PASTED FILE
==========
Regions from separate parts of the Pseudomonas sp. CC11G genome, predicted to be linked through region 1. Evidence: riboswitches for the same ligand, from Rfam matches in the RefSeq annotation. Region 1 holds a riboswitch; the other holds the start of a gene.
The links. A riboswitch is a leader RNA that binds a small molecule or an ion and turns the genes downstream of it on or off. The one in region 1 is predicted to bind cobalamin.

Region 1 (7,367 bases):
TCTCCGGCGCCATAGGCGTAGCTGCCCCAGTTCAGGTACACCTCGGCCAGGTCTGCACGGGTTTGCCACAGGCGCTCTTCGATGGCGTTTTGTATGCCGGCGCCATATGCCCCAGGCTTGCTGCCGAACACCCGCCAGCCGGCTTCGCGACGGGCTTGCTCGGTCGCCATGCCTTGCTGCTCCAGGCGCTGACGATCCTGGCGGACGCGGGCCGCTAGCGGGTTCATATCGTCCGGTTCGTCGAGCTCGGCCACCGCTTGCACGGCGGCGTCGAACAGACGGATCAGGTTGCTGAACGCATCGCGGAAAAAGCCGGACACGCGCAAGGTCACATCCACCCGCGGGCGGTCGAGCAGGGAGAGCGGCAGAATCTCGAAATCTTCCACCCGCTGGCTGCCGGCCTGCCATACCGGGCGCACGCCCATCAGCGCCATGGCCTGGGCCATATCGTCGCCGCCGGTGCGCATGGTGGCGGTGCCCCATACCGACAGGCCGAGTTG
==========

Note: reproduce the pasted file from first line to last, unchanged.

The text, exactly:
Regions from separate parts of the Pseudomonas sp. CC11G genome, predicted to be linked through region 1. Evidence: riboswitches for the same ligand, from Rfam matches in the RefSeq annotation. Region 1 holds a riboswitch; the other holds the start of a gene.
The links. A riboswitch is a leader RNA that binds a small molecule or an ion and turns the genes downstream of it on or off. The one in region 1 is predicted to bind cobalamin.

Region 1 (7,367 bases):
TCTCCGGCGCCATAGGCGTAGCTGCCCCAGTTCAGGTACACCTCGGCCAGGTCTGCACGGGTTTGCCACAGGCGCTCTTCGATGGCGTTTTGTATGCCGGCGCCATATGCCCCAGGCTTGCTGCCGAACACCCGCCAGCCGGCTTCGCGACGGGCTTGCTCGGTCGCCATGCCTTGCTGCTCCAGGCGCTGACGATCCTGGCGGACGCGGGCCGCTAGCGGGTTCATATCGTCCGGTTCGTCGAGCTCGGCCACCGCTTGCACGGCGGCGTCGAACAGACGGATCAGGTTGCTGAACGCATCGCGGAAAAAGCCGGACACGCGCAAGGTCACATCCACCCGCGGGCGGTCGAGCAGGGAGAGCGGCAGAATCTCGAAATCTTCCACCCGCTGGCTGCCGGCCTGCCATACCGGGCGCACGCCCATCAGCGCCATGGCCTGGGCCATATCGTCGCCGCCGGTGCGCATGGTGGCGGTGCCCCATACCGACAGGCCGAGTTG